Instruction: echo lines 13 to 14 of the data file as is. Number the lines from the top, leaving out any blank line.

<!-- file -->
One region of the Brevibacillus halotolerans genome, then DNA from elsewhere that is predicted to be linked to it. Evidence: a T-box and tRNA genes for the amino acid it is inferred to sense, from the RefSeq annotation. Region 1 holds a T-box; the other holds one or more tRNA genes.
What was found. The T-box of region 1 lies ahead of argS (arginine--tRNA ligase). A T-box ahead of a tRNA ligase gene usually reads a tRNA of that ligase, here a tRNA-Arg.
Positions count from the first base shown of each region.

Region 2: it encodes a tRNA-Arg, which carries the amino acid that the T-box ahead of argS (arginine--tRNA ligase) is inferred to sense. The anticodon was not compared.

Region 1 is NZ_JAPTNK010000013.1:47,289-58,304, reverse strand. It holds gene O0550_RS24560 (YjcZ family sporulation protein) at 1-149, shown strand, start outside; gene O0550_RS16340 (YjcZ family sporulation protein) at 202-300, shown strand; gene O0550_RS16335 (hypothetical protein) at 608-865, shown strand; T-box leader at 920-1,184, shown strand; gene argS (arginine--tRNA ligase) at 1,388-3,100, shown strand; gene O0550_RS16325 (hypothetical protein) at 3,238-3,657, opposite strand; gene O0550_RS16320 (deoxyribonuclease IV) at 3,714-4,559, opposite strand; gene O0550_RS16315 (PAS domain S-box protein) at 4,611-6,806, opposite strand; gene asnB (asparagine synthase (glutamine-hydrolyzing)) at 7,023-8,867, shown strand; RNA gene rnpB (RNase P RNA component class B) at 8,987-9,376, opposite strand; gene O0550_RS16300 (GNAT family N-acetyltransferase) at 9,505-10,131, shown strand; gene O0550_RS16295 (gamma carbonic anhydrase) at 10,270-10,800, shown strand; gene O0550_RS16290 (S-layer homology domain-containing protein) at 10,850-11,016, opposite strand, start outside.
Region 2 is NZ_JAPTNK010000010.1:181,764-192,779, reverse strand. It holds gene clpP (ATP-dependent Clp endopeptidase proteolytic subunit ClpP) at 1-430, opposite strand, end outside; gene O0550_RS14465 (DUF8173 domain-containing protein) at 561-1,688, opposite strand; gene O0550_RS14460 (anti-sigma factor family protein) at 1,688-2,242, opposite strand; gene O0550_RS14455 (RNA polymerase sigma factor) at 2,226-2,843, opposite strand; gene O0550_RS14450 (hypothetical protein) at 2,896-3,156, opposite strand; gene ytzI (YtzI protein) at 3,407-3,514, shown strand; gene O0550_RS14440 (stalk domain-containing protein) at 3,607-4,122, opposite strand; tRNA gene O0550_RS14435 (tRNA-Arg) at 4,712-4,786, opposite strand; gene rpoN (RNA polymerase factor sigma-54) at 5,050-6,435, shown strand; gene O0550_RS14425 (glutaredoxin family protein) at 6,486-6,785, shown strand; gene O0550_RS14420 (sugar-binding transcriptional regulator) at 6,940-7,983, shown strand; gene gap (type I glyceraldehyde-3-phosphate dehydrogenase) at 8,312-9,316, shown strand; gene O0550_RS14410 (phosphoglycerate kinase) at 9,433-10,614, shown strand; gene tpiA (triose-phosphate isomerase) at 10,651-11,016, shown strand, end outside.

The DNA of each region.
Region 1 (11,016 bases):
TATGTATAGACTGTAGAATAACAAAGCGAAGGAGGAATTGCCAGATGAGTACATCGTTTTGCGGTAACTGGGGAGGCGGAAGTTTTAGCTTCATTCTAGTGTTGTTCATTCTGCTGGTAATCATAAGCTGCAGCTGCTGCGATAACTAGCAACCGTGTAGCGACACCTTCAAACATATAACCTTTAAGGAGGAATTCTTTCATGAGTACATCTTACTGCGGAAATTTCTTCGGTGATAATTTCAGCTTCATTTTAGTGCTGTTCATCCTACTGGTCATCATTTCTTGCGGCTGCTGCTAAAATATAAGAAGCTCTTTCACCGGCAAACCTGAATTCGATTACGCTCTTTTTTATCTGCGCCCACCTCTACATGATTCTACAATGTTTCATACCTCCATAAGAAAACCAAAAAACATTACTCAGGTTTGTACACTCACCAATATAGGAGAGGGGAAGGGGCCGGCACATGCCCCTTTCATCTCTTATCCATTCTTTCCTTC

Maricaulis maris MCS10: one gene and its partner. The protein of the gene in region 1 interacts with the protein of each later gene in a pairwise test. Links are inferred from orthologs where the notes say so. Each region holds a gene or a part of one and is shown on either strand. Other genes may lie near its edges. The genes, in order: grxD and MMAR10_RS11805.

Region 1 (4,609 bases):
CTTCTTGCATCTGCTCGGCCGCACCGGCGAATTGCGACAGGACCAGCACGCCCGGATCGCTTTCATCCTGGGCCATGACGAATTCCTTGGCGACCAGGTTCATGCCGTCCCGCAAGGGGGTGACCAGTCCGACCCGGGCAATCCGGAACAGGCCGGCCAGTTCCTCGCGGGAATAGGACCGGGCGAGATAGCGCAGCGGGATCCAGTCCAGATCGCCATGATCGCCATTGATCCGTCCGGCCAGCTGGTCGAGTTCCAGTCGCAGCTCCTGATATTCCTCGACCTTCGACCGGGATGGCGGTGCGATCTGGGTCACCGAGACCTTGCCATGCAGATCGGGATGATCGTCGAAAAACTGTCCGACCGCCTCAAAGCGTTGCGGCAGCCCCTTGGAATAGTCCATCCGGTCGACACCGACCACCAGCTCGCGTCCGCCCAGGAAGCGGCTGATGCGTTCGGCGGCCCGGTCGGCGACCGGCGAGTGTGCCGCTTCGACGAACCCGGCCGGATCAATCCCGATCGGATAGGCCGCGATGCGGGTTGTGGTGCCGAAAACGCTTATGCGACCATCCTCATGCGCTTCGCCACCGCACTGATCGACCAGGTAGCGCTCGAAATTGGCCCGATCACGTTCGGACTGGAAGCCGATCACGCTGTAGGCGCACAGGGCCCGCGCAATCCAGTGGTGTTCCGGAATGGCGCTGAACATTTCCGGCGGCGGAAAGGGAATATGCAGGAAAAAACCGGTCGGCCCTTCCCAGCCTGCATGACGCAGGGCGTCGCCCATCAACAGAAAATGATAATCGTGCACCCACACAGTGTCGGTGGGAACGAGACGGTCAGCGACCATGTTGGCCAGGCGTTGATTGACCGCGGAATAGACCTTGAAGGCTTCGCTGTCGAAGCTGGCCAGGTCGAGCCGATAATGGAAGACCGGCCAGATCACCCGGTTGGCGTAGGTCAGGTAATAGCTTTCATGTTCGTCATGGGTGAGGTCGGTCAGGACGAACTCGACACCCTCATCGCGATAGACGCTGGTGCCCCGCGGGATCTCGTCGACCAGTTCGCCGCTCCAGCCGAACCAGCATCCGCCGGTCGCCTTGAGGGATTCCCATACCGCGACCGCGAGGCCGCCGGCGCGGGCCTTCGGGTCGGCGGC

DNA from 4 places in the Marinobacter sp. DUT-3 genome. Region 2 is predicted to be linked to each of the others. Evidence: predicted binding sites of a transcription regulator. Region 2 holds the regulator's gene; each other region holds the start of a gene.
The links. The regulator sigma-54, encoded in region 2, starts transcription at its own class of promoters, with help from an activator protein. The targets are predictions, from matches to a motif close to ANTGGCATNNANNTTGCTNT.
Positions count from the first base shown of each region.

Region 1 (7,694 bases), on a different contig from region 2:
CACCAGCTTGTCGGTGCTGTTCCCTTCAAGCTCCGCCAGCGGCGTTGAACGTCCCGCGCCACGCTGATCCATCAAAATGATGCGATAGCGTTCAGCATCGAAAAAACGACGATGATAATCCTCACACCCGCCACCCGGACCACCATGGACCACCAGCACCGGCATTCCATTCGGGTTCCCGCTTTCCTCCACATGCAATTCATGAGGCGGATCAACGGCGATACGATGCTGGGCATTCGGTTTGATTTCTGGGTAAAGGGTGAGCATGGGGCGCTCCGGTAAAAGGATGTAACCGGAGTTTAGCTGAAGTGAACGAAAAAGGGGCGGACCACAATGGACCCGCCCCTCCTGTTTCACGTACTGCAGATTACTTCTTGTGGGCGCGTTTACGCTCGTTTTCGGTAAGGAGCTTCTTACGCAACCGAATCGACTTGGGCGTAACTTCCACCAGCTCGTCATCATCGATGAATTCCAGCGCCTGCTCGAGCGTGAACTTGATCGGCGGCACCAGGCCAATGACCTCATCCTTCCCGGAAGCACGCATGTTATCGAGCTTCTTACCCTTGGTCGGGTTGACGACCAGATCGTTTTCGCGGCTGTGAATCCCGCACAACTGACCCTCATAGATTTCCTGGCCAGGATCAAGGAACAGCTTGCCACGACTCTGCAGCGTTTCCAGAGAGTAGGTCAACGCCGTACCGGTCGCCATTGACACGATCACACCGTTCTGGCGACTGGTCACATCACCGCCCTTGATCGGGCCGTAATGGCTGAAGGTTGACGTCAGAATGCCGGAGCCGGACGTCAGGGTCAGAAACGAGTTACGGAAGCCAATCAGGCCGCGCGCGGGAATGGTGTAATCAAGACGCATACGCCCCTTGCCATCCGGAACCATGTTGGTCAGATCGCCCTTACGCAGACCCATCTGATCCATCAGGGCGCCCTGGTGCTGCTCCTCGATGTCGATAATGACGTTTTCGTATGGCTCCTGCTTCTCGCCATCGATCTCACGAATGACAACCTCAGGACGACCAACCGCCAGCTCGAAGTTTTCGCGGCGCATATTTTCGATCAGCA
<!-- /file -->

DNA from 4 places in the Marinobacter sp. DUT-3 genome. Region 2 is predicted to be linked to each of the others. Evidence: predicted binding sites of a transcription regulator. Region 2 holds the regulator's gene; each other region holds the start of a gene.
The links. The regulator sigma-54, encoded in region 2, starts transcription at its own class of promoters, with help from an activator protein. The targets are predictions, from matches to a motif close to ANTGGCATNNANNTTGCTNT.